For many of my clients, cookies, peanut butter, and bagels fit into this category of “trouble foods.” These hungry athletes try to stay away from these “fattening foods.” They believe that eating, let’s say, one cookie will lead to eating 200 cookies, and they will end up getting instantly fat. Sound familiar?
If a food has too much power over you, try this experiment (as suggested in the book Beating Your Eating Disorder):
• Weigh yourself (first thing in the morning) on Day 1 of the experiment.
• Make one dietary change that you are sure will make you get fat (such as eating a big cookie at breakfast).
• Maintain this one change for 7 days (without making any other food or exercise changes), then weigh yourself again.
• Repeat this experiment for another 7 days. Take the average of the weights. (Weight fluctuates due to shifts in water.)
Have you gotten fat? Doubtful.
Take note: if the scale has gone up a tiny bit, the gain is likely due to replenishment of depleted muscle glycogen (carb) stores. For each one ounce of carbs stored in your muscles as glycogen, you also store about three ounces of water. Hence, do not obsess about a number on the scale. Rather, observe how much better you feel during the day and also during your workout.
While food experiments sound like a good idea, the reality is they can be very anxiety provoking and hard work. Eating more calories is hard because you are giving up control without being sure you will feel better in the long run. To learn how to take the power away from trigger foods, try reading Beating Your Eating Disorder. Other self-help books are available at http://www.gurze.com.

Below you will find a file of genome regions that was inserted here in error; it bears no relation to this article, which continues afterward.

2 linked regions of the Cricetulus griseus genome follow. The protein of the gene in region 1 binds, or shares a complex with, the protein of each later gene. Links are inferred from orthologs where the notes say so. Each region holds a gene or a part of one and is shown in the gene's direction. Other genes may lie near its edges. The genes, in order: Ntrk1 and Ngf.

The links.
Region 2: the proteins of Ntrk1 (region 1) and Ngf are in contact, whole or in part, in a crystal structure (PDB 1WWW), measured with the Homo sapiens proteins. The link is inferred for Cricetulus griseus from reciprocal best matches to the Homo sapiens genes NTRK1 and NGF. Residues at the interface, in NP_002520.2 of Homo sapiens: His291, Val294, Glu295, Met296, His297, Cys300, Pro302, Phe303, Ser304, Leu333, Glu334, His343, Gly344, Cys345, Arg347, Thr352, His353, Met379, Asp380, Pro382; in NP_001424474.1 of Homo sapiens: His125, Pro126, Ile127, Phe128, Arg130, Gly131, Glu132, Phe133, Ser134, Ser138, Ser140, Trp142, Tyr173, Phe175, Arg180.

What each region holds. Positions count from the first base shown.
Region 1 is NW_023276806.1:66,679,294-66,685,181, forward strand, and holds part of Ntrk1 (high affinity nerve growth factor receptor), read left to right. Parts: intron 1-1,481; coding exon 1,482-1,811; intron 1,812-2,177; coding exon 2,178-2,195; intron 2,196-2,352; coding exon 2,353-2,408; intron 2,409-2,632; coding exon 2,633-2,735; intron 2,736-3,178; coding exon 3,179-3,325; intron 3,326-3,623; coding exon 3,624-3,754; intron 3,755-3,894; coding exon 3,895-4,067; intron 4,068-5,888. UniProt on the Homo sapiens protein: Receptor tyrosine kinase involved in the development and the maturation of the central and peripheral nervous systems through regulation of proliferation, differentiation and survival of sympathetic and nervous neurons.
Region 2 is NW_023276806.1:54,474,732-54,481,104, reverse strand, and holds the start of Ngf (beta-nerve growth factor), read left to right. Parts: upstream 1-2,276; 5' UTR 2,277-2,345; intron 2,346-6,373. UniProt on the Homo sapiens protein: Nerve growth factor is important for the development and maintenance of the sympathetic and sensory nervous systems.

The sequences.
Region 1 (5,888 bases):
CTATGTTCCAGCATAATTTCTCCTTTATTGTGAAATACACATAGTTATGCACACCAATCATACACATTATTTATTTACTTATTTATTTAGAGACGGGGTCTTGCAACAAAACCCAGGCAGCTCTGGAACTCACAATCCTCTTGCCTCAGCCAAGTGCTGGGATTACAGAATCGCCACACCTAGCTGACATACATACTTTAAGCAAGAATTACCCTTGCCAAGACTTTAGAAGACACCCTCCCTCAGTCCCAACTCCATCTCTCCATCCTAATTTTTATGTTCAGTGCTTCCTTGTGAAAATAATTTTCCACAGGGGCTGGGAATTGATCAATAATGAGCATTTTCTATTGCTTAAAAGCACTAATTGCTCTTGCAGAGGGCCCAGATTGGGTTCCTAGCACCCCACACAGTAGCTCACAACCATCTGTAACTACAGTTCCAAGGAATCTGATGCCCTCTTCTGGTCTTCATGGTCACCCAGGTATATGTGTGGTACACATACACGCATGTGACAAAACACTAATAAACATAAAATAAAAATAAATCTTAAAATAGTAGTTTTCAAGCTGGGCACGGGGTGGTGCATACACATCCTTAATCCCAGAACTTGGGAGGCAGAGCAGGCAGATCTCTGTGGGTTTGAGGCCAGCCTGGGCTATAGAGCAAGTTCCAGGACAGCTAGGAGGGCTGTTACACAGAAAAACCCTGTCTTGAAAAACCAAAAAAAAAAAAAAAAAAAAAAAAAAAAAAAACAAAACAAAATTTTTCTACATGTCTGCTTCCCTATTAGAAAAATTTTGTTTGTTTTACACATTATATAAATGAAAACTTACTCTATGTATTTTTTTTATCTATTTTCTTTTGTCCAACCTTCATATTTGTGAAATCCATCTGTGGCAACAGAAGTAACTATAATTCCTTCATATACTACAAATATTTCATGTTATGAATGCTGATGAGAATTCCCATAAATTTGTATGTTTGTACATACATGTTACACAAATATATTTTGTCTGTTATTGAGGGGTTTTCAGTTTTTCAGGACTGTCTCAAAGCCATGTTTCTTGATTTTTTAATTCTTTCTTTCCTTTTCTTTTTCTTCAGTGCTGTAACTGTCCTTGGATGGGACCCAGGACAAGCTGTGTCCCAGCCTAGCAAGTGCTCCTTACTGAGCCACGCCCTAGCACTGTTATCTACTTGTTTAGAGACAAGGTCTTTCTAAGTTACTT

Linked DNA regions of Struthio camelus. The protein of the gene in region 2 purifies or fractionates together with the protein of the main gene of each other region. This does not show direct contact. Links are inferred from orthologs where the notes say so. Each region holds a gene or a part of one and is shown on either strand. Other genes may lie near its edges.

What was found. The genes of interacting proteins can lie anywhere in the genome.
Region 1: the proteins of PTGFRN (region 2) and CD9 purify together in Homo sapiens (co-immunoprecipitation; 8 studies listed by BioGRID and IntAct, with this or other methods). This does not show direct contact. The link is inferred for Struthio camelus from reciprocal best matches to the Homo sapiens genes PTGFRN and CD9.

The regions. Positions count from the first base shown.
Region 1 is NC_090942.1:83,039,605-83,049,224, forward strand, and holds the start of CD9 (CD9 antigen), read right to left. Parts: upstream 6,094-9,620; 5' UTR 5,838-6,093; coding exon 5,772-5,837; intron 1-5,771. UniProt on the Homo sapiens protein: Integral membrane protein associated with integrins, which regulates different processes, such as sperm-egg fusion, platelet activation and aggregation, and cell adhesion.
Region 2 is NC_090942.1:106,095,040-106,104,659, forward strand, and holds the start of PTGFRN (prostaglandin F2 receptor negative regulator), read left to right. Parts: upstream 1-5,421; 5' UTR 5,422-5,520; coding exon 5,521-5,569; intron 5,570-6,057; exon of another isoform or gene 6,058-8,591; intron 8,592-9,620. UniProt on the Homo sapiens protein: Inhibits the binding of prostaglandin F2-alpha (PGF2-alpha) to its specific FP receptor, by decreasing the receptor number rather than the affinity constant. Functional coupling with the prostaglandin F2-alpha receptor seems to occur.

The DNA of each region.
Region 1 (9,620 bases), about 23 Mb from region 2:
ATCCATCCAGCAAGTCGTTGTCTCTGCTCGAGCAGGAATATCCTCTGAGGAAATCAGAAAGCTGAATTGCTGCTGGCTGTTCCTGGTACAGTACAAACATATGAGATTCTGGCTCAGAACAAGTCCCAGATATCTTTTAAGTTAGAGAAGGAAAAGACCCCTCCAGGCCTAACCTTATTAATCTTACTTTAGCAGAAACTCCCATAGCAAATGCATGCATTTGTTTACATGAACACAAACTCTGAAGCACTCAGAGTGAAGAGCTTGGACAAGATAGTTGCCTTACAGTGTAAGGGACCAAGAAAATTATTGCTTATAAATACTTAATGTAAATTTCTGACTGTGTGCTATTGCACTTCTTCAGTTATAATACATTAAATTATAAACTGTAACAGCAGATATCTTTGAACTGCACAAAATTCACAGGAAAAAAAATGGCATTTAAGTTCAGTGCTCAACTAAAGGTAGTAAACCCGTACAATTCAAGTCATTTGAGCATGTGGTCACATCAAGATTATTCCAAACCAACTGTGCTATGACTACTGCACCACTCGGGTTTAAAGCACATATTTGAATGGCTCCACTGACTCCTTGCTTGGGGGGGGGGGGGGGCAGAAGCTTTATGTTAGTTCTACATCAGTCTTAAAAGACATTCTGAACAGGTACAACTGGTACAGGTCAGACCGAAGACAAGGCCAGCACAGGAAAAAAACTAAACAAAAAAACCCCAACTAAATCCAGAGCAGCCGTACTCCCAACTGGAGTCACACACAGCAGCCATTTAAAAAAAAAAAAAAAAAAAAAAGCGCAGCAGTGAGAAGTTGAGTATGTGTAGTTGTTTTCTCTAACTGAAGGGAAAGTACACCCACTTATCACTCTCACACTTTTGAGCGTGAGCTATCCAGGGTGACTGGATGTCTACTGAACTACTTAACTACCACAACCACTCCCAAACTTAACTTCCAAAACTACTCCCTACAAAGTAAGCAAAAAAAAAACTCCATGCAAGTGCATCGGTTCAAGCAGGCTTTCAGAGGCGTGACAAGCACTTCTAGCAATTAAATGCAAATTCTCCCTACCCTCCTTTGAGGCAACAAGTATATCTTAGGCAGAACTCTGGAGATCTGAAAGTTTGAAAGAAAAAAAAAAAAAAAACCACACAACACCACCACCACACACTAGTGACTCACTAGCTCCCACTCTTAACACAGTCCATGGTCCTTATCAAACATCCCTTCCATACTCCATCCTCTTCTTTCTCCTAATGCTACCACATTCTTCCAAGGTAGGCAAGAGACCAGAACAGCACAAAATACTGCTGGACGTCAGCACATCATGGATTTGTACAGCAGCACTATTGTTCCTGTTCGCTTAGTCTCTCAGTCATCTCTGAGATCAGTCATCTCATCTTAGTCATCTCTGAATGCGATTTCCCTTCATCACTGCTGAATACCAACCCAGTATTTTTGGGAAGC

Just imagine how nice life will be for you and your loved ones when you can wake up without food fears and rigid food rules… this is a change worth making!
Eat wisely and be well,
Have I mentioned how much I love her? I know where I’m at and I know that in a week I will not have ballooned, even if I eat some chocolate on a nightly basis. I know that I might not “need” it every night but that the extra is going to be minimal and this is more of a step forward than anything…and I’m excited.
That being said, I’m also scared. Uncomfortable. Anxious.
…doing it anyway.
Tonight, I went with some Cadbury chocolate:
Mmmmm! Not the whole bar, about 4 squares. I sat down with it, didn’t read or watch anything while I ate, and sat for a few minutes after. That’s savouring it and I think that’s what I need to do to make this worth it!